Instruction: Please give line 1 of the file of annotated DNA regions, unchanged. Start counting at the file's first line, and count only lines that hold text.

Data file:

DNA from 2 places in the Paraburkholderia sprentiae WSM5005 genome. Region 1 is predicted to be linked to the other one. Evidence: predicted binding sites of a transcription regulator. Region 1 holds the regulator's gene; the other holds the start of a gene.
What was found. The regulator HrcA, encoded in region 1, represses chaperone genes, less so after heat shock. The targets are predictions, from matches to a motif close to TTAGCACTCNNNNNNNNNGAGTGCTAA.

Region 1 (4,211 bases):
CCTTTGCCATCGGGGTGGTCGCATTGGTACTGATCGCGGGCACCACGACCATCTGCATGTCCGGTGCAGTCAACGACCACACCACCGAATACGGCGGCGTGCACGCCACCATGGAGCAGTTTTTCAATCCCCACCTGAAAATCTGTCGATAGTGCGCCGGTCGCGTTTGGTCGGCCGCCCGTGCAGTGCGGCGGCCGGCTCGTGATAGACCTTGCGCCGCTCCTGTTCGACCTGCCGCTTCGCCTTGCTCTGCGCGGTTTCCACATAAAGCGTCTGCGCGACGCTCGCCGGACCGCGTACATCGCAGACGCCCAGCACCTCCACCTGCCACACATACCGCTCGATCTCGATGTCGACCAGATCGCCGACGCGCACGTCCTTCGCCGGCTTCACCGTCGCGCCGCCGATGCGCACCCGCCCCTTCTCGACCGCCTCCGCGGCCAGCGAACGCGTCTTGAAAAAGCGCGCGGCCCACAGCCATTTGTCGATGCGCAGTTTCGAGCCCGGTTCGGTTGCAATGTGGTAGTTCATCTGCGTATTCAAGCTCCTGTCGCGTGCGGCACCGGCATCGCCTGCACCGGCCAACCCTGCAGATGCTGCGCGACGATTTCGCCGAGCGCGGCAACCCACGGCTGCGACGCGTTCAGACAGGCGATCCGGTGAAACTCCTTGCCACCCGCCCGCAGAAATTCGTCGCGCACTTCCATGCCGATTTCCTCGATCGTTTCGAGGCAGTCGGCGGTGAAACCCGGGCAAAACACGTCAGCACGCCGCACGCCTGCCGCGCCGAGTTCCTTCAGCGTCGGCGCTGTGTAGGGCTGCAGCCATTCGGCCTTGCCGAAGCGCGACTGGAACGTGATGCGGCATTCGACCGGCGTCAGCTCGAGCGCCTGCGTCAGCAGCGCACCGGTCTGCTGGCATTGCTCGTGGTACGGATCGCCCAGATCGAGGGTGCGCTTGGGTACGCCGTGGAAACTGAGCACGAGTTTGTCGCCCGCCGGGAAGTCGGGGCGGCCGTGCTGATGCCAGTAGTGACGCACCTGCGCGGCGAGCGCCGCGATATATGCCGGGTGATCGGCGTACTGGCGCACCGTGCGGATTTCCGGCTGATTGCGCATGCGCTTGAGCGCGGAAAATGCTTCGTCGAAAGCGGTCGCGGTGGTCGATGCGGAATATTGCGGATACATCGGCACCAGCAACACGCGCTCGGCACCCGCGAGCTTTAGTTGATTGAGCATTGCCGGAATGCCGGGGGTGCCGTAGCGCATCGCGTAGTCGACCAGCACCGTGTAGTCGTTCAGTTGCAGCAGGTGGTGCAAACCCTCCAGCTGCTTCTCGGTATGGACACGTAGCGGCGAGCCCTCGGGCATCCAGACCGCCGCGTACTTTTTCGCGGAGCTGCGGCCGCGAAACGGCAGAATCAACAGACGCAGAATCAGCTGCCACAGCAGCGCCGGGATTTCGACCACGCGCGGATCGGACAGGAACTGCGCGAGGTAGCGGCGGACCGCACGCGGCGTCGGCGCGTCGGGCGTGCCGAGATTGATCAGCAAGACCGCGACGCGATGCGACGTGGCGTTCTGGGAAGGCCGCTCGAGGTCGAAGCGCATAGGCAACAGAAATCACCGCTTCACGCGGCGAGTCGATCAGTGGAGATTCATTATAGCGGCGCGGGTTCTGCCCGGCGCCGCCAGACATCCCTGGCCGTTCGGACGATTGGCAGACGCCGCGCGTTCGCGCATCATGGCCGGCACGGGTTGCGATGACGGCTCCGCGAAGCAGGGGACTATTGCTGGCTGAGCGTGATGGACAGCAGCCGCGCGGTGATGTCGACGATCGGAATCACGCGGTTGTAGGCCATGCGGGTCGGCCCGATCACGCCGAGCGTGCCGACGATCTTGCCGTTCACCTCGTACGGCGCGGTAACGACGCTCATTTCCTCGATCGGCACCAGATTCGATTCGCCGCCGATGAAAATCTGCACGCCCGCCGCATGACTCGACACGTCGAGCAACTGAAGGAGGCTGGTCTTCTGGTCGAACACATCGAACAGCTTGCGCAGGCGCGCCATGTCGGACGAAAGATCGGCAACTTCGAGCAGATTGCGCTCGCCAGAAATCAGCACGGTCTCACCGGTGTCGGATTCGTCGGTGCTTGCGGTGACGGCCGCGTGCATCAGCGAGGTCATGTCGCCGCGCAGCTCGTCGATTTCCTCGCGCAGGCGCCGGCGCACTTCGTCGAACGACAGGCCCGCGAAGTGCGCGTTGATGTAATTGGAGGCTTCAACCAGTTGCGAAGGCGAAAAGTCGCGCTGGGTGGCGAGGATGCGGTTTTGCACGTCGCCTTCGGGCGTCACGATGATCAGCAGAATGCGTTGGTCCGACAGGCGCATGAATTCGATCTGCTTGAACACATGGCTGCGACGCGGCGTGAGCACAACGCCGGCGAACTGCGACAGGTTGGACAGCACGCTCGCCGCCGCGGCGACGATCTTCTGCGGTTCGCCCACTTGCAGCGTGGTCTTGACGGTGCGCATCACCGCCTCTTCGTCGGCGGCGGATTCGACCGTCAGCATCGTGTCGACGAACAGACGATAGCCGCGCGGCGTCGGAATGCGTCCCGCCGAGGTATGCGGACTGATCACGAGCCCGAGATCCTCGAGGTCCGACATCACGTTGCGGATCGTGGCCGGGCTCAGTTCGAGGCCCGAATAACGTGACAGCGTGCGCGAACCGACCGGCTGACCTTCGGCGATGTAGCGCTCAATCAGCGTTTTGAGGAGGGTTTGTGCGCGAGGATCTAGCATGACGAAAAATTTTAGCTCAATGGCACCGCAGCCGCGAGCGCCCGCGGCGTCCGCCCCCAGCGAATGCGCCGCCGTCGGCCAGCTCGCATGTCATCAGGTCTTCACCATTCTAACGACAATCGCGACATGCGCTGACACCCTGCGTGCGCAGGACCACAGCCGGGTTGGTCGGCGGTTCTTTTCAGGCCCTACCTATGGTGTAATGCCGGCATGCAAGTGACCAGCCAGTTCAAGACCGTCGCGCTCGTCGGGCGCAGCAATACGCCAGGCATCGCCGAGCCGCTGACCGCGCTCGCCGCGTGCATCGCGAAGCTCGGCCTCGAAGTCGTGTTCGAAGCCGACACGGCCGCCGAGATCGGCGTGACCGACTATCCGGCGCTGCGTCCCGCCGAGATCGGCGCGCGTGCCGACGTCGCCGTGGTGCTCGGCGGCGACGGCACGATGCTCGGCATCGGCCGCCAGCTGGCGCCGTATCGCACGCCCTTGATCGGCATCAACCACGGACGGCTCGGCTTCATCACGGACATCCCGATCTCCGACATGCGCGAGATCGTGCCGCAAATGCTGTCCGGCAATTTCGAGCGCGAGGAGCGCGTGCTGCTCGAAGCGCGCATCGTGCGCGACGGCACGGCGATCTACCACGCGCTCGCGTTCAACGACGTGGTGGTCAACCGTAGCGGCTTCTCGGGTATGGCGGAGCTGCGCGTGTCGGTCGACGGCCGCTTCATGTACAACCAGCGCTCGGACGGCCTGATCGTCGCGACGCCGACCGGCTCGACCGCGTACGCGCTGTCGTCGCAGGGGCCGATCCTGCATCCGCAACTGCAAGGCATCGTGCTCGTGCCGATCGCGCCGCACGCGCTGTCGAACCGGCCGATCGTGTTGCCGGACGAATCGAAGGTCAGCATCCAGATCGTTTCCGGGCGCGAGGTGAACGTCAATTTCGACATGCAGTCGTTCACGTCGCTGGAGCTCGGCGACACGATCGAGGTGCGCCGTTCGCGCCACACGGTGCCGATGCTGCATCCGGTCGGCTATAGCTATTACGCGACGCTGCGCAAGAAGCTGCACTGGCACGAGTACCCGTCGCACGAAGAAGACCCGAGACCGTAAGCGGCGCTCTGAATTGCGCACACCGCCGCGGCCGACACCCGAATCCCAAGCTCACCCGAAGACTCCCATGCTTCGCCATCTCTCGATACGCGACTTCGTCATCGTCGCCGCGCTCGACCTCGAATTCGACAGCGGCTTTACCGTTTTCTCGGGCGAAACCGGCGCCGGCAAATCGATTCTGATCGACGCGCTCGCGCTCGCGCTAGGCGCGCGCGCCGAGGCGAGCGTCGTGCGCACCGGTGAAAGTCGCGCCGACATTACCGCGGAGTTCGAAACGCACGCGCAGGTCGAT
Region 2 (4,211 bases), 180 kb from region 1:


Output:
DNA from 2 places in the Paraburkholderia sprentiae WSM5005 genome. Region 1 is predicted to be linked to the other one. Evidence: predicted binding sites of a transcription regulator. Region 1 holds the regulator's gene; the other holds the start of a gene.